Coping with inherent uncertainty, part 1

This week’s post is aimed at dealing with the unavoidable uncertainty of processing private data. No matter how careful you are, you can always have a problem. No matter how much time and money you spend on precautions, you never have certainty that everything is secure. If you can’t guarantee perfection, then what will be considered good enough?

It would seem straightforward to consider all threats, the likelihood and impact of each one, and then to choose the most cost-effective measures to prevent them. Unfortunately, it is not straightforward.

One problem is that the likelihood of most recognized threats cannot be usefully estimated. Add to this the possible emergence of new threats during your target time window. We don’t know the probabilities; we don’t even know all the threats. What follows is a suggested framework for making decisions and trade-offs in the face of uncertain (and even missing) knowledge.

A second difficulty is that cost and effectiveness are not readily apparent. I will argue in this (and future) posts that privacy assurance is not a state that you reach, but rather a system, a set of ongoing processes, that are rationally calculated to reduce the probability of adverse events, given such constraints as resources, budget, and development time. This may be the best that you can do.

The risks are multi-dimensional

The potentially adverse impact of personal-data processing to data subjects includes:

  • embarrassment, shame, humiliation
  • loss of employment or future employment prospects
  • becoming a crime victim (e.g., of a stalker or identity thief)
  • suffering exclusion, discrimination
  • and many others

Potential impacts to you, as data controller or processor, include (starting with the easiest to estimate):

  • fines
  • damage payments to data subjects
  • business interruption (e.g., if a major problem causes a loss of data, or forces you to suspend processing)
  • lost customers
  • lost reputation

Some risks can be estimated, some cannot

GDPR fines are proportional and have an upper limit; court-awarded damages are also likely to be in proportion to your ability to pay. Neither fines nor legal damages are likely to bankrupt your concern, as that would quickly make privacy enforcement a political problem (link).

There is no upper limit, on the other hand, for intangible risks, such as business interruption, loss of customers, and damage to reputation. These losses could indeed put you out of business. Not only that, these losses are not necessarily visible; you don’t see the customers who went elsewhere because of your poor reputation.

Much information that would help us estimate privacy risk is simply absent, a problem that risk-philosopher Nassim Taleb refers to as “silent evidence” (link). Lost customers are but one example. Another uncertainty is how useful reports of attacks and breaches are in attempting to estimate risk; they tell us what has been reported but they don’t tell us much about the breaches that went un-reported or even undetected.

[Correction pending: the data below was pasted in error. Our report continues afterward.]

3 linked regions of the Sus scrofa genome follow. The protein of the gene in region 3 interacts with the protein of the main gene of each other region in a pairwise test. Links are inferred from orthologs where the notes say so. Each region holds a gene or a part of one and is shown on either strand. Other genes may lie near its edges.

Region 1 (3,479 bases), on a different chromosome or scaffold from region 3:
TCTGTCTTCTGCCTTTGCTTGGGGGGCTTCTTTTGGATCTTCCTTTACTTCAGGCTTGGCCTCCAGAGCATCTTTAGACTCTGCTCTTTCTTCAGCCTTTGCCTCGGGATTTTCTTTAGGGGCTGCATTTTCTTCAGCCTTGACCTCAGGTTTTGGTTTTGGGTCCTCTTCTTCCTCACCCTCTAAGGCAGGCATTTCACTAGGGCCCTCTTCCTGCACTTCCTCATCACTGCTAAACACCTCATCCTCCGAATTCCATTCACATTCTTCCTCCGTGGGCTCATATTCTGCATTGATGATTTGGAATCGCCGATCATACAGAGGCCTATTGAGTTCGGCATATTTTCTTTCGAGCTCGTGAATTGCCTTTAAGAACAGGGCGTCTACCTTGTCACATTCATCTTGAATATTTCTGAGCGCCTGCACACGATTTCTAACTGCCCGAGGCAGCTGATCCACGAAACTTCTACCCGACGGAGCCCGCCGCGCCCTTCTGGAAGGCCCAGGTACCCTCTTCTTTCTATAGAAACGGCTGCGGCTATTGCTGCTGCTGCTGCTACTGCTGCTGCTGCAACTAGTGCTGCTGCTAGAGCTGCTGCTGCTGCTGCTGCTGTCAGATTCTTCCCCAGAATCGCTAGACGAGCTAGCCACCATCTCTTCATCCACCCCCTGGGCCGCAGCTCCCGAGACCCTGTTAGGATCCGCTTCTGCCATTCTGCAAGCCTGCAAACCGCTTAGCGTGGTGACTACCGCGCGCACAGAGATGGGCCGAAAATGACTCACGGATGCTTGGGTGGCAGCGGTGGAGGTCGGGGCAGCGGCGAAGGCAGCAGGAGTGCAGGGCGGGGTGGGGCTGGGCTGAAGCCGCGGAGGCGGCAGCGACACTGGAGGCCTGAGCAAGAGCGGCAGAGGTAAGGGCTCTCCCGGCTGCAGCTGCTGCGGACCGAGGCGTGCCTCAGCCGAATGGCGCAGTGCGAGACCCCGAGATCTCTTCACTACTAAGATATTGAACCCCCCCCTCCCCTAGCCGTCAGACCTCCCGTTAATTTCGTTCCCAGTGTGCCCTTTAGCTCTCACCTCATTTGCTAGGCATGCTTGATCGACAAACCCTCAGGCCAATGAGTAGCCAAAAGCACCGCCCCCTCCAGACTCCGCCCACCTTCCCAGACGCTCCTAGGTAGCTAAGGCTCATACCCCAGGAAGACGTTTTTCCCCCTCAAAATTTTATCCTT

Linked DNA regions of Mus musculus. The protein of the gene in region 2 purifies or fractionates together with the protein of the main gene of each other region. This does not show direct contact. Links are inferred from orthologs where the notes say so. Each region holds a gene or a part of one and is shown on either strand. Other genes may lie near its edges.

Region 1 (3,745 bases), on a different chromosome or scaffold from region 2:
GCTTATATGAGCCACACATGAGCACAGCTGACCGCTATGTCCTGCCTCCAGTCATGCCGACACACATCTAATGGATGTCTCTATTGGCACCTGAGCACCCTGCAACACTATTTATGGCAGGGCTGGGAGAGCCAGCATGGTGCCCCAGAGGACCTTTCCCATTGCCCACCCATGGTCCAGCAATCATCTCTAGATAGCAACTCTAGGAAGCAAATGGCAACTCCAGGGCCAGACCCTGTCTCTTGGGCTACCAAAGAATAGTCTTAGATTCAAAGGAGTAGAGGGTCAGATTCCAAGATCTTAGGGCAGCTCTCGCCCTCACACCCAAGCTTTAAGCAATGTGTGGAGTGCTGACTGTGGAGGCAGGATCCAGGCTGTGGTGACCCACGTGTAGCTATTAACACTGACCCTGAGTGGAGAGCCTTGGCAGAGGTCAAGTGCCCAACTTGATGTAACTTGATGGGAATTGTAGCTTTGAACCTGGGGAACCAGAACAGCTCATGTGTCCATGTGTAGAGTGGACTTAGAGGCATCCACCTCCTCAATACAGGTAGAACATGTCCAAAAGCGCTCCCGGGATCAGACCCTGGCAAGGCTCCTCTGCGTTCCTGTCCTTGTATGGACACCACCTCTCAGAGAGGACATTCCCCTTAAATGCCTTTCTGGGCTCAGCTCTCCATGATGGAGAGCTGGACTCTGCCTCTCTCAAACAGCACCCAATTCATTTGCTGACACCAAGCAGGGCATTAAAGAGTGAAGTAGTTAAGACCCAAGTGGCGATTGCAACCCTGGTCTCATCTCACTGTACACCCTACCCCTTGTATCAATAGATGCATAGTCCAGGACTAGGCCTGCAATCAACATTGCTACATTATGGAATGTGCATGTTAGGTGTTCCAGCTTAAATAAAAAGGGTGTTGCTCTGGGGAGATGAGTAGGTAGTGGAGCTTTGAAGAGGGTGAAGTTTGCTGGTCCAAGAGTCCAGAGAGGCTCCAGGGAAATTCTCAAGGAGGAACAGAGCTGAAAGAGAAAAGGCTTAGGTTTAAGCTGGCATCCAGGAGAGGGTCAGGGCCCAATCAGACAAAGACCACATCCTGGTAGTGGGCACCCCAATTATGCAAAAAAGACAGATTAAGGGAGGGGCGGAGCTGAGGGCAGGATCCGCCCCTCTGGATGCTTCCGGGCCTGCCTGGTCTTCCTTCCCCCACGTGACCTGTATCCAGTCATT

High-impact, low-probability: a cognitive blind spot

The foregoing has listed risks, many of which have unknown probability of occurrence and unknown worst-case impact if they do occur. People have difficulty making rational decisions in such circumstances, as asserted by Prospect Theory (link, and by Daniel Kahneman’s work generally link), which helps to explain why people purchase lottery tickets or one-trip flight insurance, purchases where the price is vastly greater than the probabilistic value. In those cases we unconsciously resort to a heuristic, such as the Availability Heuristic (link), which states that we will rate as more likely those risks which we can readily imagine (that is, they’re  mentally available).

We can readily imagine, to continue the example above, winning the lottery or being in an airplane crash, so the risks are more vivid and (unconsciously) credible. In my own experience I have noticed, for example, a markedly more diligent attitude toward data backup among colleagues, whether business or technical, who have at any time in their careers experienced a data loss.

Decisions as a series of options

My point here is that, faced with unknown risks, we resort to non-rational bases for decisions. Better to adopt a mental framework that enables us to think in a more rational and structured way about the decisions we must make.

One way to do this is to imagine each decision as a market option (link). If you purchase an option to buy, say, 1 share of IBM at $100 per share, you have the right (but not the obligation) to buy one share for $100 until the option expires, after which is has no value. If you buy an option, you pay for someone else to take the opposing risk, in this case the risk that the price of IBM will rise above $100. If you sell an option, it’s the reverse: someone pays you to take a risk.